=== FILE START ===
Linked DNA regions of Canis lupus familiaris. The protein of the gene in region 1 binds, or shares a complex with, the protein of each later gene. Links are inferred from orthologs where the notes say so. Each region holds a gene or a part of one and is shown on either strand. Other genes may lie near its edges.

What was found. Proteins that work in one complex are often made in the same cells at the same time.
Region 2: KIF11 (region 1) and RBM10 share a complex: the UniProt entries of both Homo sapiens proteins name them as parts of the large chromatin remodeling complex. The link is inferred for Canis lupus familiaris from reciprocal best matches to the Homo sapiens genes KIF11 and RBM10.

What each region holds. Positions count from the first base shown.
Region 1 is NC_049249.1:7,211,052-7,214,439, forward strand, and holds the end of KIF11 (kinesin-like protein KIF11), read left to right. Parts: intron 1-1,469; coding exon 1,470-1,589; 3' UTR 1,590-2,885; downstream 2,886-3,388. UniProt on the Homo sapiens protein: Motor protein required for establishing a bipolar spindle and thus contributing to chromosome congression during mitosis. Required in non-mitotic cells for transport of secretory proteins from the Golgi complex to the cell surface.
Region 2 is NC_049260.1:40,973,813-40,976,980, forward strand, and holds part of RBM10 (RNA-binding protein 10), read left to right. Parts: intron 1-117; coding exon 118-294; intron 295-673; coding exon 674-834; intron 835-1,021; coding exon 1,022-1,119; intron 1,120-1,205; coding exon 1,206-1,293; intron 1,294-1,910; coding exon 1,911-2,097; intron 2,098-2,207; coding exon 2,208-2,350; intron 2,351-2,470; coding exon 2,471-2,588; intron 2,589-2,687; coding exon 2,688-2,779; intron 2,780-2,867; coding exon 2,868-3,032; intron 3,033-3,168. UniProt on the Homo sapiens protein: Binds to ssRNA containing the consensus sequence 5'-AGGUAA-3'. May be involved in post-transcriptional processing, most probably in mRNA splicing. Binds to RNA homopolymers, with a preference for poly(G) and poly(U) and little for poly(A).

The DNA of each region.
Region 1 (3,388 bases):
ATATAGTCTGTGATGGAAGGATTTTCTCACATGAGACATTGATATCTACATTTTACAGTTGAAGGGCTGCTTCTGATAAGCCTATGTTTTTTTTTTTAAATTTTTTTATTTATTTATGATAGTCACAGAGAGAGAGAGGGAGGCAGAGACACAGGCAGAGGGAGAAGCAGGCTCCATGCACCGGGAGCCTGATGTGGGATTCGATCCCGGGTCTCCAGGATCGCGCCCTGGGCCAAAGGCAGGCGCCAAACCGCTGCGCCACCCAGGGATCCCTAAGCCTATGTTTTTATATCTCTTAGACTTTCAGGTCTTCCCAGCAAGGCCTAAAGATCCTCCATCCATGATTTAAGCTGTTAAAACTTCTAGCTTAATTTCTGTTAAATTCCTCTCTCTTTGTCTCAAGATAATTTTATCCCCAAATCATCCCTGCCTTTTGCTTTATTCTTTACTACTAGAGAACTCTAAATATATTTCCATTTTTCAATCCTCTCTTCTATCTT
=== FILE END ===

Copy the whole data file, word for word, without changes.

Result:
Linked DNA regions of Canis lupus familiaris. The protein of the gene in region 1 binds, or shares a complex with, the protein of each later gene. Links are inferred from orthologs where the notes say so. Each region holds a gene or a part of one and is shown on either strand. Other genes may lie near its edges.

What was found. Proteins that work in one complex are often made in the same cells at the same time.
Region 2: KIF11 (region 1) and RBM10 share a complex: the UniProt entries of both Homo sapiens proteins name them as parts of the large chromatin remodeling complex. The link is inferred for Canis lupus familiaris from reciprocal best matches to the Homo sapiens genes KIF11 and RBM10.

What each region holds. Positions count from the first base shown.
Region 1 is NC_049249.1:7,211,052-7,214,439, forward strand, and holds the end of KIF11 (kinesin-like protein KIF11), read left to right. Parts: intron 1-1,469; coding exon 1,470-1,589; 3' UTR 1,590-2,885; downstream 2,886-3,388. UniProt on the Homo sapiens protein: Motor protein required for establishing a bipolar spindle and thus contributing to chromosome congression during mitosis. Required in non-mitotic cells for transport of secretory proteins from the Golgi complex to the cell surface.
Region 2 is NC_049260.1:40,973,813-40,976,980, forward strand, and holds part of RBM10 (RNA-binding protein 10), read left to right. Parts: intron 1-117; coding exon 118-294; intron 295-673; coding exon 674-834; intron 835-1,021; coding exon 1,022-1,119; intron 1,120-1,205; coding exon 1,206-1,293; intron 1,294-1,910; coding exon 1,911-2,097; intron 2,098-2,207; coding exon 2,208-2,350; intron 2,351-2,470; coding exon 2,471-2,588; intron 2,589-2,687; coding exon 2,688-2,779; intron 2,780-2,867; coding exon 2,868-3,032; intron 3,033-3,168. UniProt on the Homo sapiens protein: Binds to ssRNA containing the consensus sequence 5'-AGGUAA-3'. May be involved in post-transcriptional processing, most probably in mRNA splicing. Binds to RNA homopolymers, with a preference for poly(G) and poly(U) and little for poly(A).

The DNA of each region.
Region 1 (3,388 bases):
ATATAGTCTGTGATGGAAGGATTTTCTCACATGAGACATTGATATCTACATTTTACAGTTGAAGGGCTGCTTCTGATAAGCCTATGTTTTTTTTTTTAAATTTTTTTATTTATTTATGATAGTCACAGAGAGAGAGAGGGAGGCAGAGACACAGGCAGAGGGAGAAGCAGGCTCCATGCACCGGGAGCCTGATGTGGGATTCGATCCCGGGTCTCCAGGATCGCGCCCTGGGCCAAAGGCAGGCGCCAAACCGCTGCGCCACCCAGGGATCCCTAAGCCTATGTTTTTATATCTCTTAGACTTTCAGGTCTTCCCAGCAAGGCCTAAAGATCCTCCATCCATGATTTAAGCTGTTAAAACTTCTAGCTTAATTTCTGTTAAATTCCTCTCTCTTTGTCTCAAGATAATTTTATCCCCAAATCATCCCTGCCTTTTGCTTTATTCTTTACTACTAGAGAACTCTAAATATATTTCCATTTTTCAATCCTCTCTTCTATCTT